Human services agencies have never really been on the technological cutting edge. These are organizations where the ways of doing things have often been entrenched for years, and these agencies typically have been slow to adopt innovative technologies to improve the way services are delivered to the poor.
But as with the rest of government, unrelenting tight budgets have human services agencies up against the wall, forcing them to adopt changes, including new technologies, in order to survive with fewer resources. One of those changes is the adoption of self-service delivery using mobile technology -- akin to some of the more innovative practices already taking place in the private sector, including retail, banking and insurance companies.
What makes this change promising is the fact that so many of the clients served by human services -- the poor, the out of work, the disabled, even the elderly -- already have the technology needed to make self-service feasible: a smartphone. Mobile access is a big deal for lower-income populations, according to the Pew Research Center. One-third of families earning less than $20,000 don’t go online at home, while another third do go online but don’t have broadband access. But smartphone ownership is strong, exceeding 75 percent for those ages 18-29, making mobile devices the primary means for getting online for low-income adults.
In Oklahoma, noncustodial parents can now make child support payments via a new mobile-friendly website. In Nebraska, parents receiving child support can make cash payments at certain retail stores, such as 7-Eleven, by downloading a payment code to their phone from the state’s child support website. Store cashiers scan the code and accept it as cash. Meanwhile, the U.S. Department of Agriculture has been working with a private company to develop a secure method for food stamp recipients to make purchases with their phones at farmers markets.
The biggest effort so far is in Los Angeles County, where the Department of Public Social Services (DPSS) has launched a host of mobile apps to serve its clients. One lets users capture images of pay stubs, attendance records and other documents and upload them to their case files for review by caseworkers. Another mobile app provides a link to users’ cash or food stamp account for up-to-date information on their balances, while another uses the GPS feature in the phone to help users locate the nearest bank, store or ATM that will provide benefits without a surcharge. The county has also set up self-service kiosks in the lobbies of its buildings, using tablets and other mobile devices, providing clients with yet another way to transact business with DPSS without having to set up an appointment or wait for help (DPSS does have staff available in the lobby to assist with the technology).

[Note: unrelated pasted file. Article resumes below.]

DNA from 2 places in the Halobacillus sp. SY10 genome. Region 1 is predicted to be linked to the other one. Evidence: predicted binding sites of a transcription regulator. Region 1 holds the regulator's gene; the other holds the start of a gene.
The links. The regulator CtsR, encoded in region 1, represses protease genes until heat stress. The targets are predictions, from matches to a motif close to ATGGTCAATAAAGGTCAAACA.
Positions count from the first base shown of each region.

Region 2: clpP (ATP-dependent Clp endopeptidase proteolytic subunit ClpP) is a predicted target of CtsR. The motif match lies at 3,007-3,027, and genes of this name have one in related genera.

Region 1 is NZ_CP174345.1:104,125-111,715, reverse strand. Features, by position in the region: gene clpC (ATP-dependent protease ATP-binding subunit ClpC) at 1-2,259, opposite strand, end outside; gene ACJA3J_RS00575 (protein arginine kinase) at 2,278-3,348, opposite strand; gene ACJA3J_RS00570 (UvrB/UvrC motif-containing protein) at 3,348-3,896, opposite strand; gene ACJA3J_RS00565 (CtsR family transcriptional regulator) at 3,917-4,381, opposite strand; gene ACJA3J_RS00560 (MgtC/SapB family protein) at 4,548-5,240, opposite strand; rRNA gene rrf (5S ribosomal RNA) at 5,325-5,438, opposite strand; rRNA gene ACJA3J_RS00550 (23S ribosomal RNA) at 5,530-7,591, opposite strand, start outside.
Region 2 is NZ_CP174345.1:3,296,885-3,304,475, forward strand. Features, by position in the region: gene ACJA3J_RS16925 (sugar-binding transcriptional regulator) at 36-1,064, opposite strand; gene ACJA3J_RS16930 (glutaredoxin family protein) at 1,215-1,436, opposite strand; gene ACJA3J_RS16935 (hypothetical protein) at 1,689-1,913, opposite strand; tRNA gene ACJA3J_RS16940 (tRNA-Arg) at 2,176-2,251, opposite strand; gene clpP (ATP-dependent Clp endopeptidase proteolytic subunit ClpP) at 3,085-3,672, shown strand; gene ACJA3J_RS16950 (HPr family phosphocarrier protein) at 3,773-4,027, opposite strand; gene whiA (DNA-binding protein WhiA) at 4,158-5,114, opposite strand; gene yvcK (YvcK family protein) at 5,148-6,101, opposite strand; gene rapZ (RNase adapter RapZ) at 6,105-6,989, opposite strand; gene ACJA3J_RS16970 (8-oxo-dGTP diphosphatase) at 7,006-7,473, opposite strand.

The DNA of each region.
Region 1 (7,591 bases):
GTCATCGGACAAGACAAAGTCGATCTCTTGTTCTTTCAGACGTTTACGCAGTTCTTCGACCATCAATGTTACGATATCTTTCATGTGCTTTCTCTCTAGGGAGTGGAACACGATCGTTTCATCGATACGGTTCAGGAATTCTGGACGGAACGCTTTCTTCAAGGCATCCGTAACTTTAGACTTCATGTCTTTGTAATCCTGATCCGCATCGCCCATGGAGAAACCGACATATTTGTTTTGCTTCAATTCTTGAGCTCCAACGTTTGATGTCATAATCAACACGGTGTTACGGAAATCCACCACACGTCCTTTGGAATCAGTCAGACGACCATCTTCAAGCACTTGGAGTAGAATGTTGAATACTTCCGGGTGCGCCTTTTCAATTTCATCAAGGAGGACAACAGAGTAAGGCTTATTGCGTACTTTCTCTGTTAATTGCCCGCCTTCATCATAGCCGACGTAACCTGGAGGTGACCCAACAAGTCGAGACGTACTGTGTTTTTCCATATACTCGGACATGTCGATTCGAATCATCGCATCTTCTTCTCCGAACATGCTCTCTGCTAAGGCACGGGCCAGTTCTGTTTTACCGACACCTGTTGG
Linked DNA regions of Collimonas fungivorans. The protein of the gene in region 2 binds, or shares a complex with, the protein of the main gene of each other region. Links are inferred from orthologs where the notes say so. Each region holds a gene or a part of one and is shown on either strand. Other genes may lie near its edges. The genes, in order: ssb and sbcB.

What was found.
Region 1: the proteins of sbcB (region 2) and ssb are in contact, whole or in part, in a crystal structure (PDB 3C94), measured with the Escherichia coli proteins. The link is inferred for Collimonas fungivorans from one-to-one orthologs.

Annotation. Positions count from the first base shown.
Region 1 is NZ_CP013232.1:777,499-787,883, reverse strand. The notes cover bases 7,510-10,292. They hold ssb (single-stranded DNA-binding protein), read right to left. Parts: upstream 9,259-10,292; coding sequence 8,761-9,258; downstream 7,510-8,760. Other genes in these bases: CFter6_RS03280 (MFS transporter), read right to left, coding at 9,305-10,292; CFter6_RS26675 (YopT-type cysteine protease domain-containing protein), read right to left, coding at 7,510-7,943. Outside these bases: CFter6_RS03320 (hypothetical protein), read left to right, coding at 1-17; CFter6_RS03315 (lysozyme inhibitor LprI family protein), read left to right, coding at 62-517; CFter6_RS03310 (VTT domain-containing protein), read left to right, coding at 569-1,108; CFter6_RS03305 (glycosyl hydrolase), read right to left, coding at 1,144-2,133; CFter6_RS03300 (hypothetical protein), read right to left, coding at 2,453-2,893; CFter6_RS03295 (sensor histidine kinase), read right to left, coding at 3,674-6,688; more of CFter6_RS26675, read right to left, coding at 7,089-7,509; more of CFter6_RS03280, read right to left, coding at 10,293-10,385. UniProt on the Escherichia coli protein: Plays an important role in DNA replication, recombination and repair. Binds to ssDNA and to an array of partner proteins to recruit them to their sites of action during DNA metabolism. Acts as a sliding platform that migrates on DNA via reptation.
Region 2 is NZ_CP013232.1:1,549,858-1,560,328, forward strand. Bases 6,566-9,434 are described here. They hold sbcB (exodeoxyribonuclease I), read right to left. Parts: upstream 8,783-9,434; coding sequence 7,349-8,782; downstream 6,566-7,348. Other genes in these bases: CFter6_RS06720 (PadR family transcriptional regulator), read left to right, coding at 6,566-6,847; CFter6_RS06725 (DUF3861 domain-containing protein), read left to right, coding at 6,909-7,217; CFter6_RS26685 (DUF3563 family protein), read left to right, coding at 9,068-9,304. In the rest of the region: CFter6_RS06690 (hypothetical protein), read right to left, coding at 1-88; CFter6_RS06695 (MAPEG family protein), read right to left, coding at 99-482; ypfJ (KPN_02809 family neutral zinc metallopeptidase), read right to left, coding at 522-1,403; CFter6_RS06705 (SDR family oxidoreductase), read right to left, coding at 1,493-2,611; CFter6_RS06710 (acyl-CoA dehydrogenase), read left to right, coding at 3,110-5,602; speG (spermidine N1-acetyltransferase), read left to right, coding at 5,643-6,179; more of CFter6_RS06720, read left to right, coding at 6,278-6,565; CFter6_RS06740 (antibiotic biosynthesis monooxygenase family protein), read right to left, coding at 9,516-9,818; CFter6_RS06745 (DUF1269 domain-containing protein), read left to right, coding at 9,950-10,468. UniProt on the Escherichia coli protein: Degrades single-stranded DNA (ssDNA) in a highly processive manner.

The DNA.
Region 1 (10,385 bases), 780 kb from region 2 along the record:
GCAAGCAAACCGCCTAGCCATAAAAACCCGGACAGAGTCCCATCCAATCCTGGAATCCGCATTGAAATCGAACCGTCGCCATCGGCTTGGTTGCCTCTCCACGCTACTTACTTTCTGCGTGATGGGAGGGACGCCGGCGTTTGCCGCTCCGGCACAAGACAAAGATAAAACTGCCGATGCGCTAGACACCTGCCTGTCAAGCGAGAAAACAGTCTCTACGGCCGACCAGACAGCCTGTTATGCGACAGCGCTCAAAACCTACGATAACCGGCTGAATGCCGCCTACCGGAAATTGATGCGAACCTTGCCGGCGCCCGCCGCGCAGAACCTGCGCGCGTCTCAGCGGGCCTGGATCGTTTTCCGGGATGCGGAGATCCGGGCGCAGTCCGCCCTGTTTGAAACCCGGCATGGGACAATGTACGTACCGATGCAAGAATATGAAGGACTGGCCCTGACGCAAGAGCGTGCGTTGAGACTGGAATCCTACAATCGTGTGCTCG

Michael Sylvester, assistant director of the DPSS Bureau of Contract and Technical Services, says the rapid adoption of mobile technology has driven his agency to create new ways to deliver services. “We don’t have to spend endless hours training people how to use [apps]; they already know,” he says. Even elderly users who may not be familiar with the technology usually have a family member who can help guide them. “That opened our eyes that we shouldn’t presume limitations about what our customer population can actually take advantage of,” Sylvester says. “We just need to make it available in a convenient form.”
Using mobile technology isn’t just about convenience. It’s also about money. An average-size state agency could save up to $14 million annually by relying on mobile apps instead of in-person interactions, according to a study by Accenture.
The good news, at least as Sylvester sees it, is that getting the clients of human services agencies to use mobile technology should be pretty easy. “We haven’t really had to spend a lot of money on marketing,” he says, “because it’s taking off on its own.”